Published: Thu, October 12, 2017
Hi-Tech | By Cory Rios

Real Nissan GT-R Made Into Remote-Controlled Car

Real Nissan GT-R Made Into Remote-Controlled Car

What's more, it's a completely remote-controlled GT-R-renamed the GT-R/C-as demonstrated by Nissan racing driver Jann Mardenborough, who drove the vehicle around the Silverstone racing circuit from the passenger seat of a helicopter circling above. To celebrate the upcoming release of Gran Turismo Sport, made one of its GT-R cars drivable with a PlayStation controller.

Mardenborough is handy with both PS4 controller and steering wheel: he's one of the most successful winners of GT Academy, Nissan's "driver discovery and development" programme that puts gamers into real-life motorsport.

As shown in the video above, NISMO athlete and GT Academy victor Jann Mardenborough put the special GT-R to the test, driving it around Silverstone's famous National Circuit from a helicopter cockpit above.

This is the Nissan GT-R/C, a full-size, unrestricted, 2011-model R35, capable of 313km/h, modified to be driven remotely entirely by a DualShock®4 controller.

Mardenborough's best lap of the 2.6 Silverstone loop circuit was 1m17.47, averaging 122km/h and hitting a top speed of 211km/h. Fitted with six rear-mounted computers relaying information between the controller and auto at 100 times per seconds, the GT-R/C also featured a Racelogic VBOX Motorsport sensor to relay speed data to an LCD display for Mardenborough.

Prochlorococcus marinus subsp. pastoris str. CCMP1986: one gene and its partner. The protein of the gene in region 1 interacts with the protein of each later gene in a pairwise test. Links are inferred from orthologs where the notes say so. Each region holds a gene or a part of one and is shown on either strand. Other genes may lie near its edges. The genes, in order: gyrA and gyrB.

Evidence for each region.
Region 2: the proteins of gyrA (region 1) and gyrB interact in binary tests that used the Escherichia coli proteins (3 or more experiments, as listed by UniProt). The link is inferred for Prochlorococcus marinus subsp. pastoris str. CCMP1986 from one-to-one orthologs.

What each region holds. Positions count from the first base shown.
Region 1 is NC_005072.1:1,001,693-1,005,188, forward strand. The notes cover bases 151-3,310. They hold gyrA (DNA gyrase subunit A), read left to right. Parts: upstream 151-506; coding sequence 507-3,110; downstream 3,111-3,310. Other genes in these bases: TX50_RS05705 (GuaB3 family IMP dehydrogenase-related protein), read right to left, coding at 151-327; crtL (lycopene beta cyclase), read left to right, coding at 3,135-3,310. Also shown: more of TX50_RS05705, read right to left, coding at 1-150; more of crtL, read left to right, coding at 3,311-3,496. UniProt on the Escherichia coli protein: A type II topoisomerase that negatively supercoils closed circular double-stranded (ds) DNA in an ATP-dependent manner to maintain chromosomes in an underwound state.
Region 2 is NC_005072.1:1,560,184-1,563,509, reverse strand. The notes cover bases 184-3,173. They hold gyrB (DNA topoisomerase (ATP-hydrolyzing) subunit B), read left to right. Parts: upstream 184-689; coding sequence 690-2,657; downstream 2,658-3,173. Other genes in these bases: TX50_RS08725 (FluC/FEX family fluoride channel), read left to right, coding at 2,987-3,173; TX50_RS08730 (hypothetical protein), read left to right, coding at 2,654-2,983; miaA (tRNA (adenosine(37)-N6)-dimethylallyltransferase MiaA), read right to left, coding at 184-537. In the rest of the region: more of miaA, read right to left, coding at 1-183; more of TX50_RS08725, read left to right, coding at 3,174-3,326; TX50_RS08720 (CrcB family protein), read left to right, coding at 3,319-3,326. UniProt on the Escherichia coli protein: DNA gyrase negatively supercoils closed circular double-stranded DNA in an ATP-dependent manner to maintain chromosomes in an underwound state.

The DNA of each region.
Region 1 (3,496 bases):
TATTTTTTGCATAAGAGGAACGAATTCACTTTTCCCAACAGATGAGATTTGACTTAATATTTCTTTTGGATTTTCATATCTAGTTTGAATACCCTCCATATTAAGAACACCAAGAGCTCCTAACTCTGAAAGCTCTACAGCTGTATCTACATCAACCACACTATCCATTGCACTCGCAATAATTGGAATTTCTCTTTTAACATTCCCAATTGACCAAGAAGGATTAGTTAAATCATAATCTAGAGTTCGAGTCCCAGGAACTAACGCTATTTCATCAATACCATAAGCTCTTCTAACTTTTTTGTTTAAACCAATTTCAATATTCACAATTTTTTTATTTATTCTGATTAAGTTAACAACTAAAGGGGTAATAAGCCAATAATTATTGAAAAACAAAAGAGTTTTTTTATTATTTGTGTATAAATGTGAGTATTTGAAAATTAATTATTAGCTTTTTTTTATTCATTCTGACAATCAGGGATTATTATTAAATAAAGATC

Real Nissan GT-R Made Into Remote-Controlled Car
Real Nissan GT-R Made Into Remote-Controlled Car

The cool auto was made to celebrate twenty years of Nissan's involvement with the Gran Turismo franchise as well as the upcoming release of Gran Turismo Sport, which gets released in the United States on October 17. Robots inside the auto controlled steering, transmission, throttle, and brakes. In the back of the vehicle, six computers updated the controls at up to 100 times a second to make sure the GT-R didn't miss a beat. The controller itself was completely unmodified connected to a microcomputer with a wireless operation control range of one kilometre. A Racelogic VBox Motorsport sensor relays speed data to the "remote" driver.

Dubbed the GT-R/C (R/C for "remote control"), the vehicle was actually a modified 2011 model with a top speed of 196 miles per hour.

Mardenborough described the event as "once-in-a-lifetime, truly epic stuff".

James Brighton, JLB Design's James Brighton said: "The GT-R /C presented some unique challenges and a number of engineering firsts for us".

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